Suicide, overdose rates among Dare health concerns

By on December 6, 2019

2019 assessment reflects some economic worries

(2019 Community Health Needs Assessment)

Some aspects of life in Dare County get glowing reviews in a survey reported in the county’s 2019 Community Health Needs Assessment, an analysis conducted in counties across the state every three years to determine potential gaps that may require attention and resources.

Indeed, a solid 72% of those who took the survey said Dare County is a good place to raise children; 82% agreed with the statement that it’s a safe place to live; and a majority (57%) believe it offers plenty of help for those in times of need.

But there are some sobering survey findings related to local economic issues. Nearly six in ten, 57% of Dare County residents, disagreed with the statement that there is plenty of economic opportunity in the county, while only 17% agreed. In addition, 75% indicated that it lacked affordable housing options.

The assessment also revealed that 8.2% of Dare County residents live in poverty and 32.4 % of students in county Schools are eligible for the free lunch program. And a top county health official says there may be a connection between this economic unease and the problems with mental health and substance abuse documented in the assessment.

Developed under the umbrella of the Healthy Carolinians of the Outer Banks partnership, data for the health needs assessment was pulled from more than 700 community surveys, local focus groups and other state and federal data sources.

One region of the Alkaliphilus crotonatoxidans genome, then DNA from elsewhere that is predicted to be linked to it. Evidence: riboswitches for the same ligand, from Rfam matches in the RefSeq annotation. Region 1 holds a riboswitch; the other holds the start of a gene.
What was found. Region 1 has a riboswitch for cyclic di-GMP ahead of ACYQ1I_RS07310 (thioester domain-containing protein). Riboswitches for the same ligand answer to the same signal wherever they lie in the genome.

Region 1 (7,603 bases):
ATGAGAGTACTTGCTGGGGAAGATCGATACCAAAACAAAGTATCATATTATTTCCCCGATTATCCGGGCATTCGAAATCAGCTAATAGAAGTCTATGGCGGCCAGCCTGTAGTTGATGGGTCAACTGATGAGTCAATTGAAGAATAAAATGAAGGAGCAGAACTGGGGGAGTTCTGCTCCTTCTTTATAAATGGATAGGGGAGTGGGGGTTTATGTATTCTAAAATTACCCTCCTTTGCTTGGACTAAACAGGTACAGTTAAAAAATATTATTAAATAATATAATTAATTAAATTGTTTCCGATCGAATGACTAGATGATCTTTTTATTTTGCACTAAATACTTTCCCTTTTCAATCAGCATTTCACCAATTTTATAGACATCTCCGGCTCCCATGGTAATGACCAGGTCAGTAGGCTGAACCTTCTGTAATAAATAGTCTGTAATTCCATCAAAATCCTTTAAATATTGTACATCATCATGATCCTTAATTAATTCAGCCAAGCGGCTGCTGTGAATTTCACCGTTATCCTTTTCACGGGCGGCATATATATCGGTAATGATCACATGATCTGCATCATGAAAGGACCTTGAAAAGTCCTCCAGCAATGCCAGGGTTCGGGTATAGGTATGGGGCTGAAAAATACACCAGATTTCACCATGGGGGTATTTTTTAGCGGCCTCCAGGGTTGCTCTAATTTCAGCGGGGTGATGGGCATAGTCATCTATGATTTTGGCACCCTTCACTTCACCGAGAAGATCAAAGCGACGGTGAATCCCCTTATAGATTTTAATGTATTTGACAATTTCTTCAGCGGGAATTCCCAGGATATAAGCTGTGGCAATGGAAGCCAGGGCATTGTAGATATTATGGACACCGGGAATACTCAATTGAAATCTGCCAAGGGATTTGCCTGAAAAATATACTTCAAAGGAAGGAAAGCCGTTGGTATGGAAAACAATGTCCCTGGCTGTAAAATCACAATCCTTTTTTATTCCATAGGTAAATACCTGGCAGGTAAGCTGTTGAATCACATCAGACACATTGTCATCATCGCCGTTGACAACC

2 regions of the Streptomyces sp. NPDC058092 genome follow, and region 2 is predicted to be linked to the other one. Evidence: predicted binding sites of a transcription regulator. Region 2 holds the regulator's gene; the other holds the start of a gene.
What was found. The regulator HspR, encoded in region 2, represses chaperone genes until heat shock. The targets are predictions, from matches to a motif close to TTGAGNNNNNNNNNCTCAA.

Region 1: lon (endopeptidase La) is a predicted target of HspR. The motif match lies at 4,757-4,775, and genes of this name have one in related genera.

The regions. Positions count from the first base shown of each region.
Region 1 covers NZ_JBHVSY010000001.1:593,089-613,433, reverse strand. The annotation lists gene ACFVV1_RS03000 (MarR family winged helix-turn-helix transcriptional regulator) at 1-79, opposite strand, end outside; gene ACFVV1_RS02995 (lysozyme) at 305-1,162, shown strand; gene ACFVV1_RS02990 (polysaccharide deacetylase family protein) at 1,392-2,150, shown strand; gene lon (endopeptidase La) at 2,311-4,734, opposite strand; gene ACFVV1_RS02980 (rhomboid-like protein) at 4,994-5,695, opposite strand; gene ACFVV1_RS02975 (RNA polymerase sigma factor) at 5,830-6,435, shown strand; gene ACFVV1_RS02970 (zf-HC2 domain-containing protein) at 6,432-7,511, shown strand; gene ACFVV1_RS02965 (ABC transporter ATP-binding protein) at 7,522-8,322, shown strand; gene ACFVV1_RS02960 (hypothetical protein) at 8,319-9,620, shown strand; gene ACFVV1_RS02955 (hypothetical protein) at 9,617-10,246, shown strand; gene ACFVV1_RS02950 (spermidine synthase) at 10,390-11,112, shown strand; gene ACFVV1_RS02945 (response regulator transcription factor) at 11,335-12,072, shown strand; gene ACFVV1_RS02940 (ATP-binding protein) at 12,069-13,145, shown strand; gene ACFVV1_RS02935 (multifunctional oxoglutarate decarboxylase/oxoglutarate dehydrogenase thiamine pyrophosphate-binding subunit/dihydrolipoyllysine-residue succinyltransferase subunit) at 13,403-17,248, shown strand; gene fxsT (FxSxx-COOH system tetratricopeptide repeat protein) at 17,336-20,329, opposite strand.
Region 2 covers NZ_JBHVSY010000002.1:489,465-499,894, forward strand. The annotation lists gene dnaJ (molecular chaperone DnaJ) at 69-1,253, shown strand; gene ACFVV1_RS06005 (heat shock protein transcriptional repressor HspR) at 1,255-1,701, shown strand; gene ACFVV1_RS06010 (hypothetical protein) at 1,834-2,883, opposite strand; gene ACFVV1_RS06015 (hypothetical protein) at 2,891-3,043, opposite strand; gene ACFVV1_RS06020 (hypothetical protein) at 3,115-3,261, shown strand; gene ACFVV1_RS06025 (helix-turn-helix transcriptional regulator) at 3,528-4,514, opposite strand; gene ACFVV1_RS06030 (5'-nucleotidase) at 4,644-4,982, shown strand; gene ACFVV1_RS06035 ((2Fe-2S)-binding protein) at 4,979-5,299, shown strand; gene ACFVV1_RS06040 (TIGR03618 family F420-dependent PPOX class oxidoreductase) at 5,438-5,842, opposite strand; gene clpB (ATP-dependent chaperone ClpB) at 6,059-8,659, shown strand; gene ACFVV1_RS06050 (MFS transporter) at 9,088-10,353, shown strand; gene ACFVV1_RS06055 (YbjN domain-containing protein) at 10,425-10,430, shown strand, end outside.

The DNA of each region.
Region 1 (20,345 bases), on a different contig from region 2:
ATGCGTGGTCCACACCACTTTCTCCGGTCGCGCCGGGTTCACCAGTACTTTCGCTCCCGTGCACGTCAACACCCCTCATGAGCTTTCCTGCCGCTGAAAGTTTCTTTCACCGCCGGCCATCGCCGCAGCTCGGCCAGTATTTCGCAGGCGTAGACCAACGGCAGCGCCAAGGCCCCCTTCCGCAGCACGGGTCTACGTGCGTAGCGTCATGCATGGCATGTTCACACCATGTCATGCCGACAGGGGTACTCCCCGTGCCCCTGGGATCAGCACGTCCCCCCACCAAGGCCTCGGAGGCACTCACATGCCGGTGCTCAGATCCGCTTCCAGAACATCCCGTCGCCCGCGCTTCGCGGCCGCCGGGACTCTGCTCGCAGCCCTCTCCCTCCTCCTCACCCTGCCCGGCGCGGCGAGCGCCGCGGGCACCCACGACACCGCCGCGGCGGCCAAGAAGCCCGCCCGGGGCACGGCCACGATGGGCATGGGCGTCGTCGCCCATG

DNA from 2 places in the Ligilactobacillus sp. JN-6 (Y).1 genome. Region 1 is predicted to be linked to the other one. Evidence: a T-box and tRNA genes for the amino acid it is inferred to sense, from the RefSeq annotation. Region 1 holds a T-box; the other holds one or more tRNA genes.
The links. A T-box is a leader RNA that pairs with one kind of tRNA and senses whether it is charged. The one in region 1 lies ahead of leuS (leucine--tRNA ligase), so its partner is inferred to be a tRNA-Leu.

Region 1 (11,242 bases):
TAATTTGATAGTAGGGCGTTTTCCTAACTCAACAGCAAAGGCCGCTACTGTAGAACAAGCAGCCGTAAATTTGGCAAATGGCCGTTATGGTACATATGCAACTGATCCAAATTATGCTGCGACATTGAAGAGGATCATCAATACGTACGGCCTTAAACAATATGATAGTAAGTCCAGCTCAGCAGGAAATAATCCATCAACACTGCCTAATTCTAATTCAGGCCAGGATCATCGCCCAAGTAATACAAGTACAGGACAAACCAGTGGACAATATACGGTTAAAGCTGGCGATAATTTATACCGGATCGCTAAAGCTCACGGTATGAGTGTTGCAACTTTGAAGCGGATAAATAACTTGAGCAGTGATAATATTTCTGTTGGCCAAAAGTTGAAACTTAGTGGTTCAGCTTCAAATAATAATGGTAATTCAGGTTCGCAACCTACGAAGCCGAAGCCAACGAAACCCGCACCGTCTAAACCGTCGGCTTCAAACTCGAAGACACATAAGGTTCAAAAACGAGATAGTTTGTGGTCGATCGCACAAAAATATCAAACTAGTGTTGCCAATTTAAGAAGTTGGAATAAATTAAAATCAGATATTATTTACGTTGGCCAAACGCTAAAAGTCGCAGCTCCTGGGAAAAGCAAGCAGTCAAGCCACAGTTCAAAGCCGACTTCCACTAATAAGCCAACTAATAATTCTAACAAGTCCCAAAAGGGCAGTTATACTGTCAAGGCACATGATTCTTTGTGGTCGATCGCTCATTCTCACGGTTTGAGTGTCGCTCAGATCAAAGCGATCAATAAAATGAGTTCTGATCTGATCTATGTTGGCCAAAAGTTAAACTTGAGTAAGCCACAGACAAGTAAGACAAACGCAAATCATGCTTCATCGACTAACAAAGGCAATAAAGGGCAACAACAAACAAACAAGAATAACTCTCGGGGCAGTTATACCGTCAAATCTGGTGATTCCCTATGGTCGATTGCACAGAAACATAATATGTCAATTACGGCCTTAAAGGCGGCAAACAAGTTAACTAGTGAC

Mental health and substance abuse ranked as top Dare County priorities in the 2019 assessment. Those concerns have been a recurring theme in past health assessments as well, and the county has responded in recent years by creating a number of task forces and initiatives aimed at combating issues such as the opioid crisis and reducing stigmas related to mental health.

The assessment does contain some worrisome numbers related to mental health. Death by suicide in the county increased from a rate of 16.8 per 100,000 in the period from 2010-2014 to a rate of 19.6 from 2013-2017. That significantly exceeds the statewide suicide death rate of 13.3%.

In Dare County, suicide is eighth-leading cause of death. Breaking that down by age groups, suicide ranks as the second-leading cause of death among those between the ages of 20 and 39 and the fourth-leading cause of death among residents between 40 and 64.

On the substance abuse issue, the rate of Dare County drug overdose deaths reported in the assessment was 19.4 deaths per 100,000, higher than both the North Carolina and national rates and falling well short of the Healthy North Carolina 2020 target of 9.9 deaths per 100,000.

The assessment also found that 18.2 % of adults Dare County drink alcohol excessively, compared to 16.7 % statewide. As for the community survey respondents, 32.4 % reported drinking excessively one or more times in the last 30 days.

The data in the assessment also points to a relative scarcity of mental health providers locally.  It shows that there is one mental health provider for every 640 residents in Dare County. That compares with one for every 490 residents statewide.




In an interview with the Voice, Dare County Department of Health and Human Services (DHHS) Communications Specialist Kelly Nettnin addressed the idea of a tie-in between residents’ concerns over economic issues and mental health and substance abuse problems.

“If you think about it, if you don’t make enough money to cover your bill, you are going to be anxious,” Nettnin said. “If you look at what [Dare County residents] are spending on housing costs, what they are spending on rent…they are paying out a whole lot more” than the average state resident.

To that end, the 2019 assessment finds that while the average median household income in Dare County ($54,787), is higher than the median state income by about $6,000, the average rent in Dare County is $1,050 a month, compared with $816 statewide.

In addition, little more than a quarter (29.6%) of Dare County residents own a home, compared with more than half (55%) of residents statewide. The average mortgage locally is $1,652, compared to $1,243 statewide.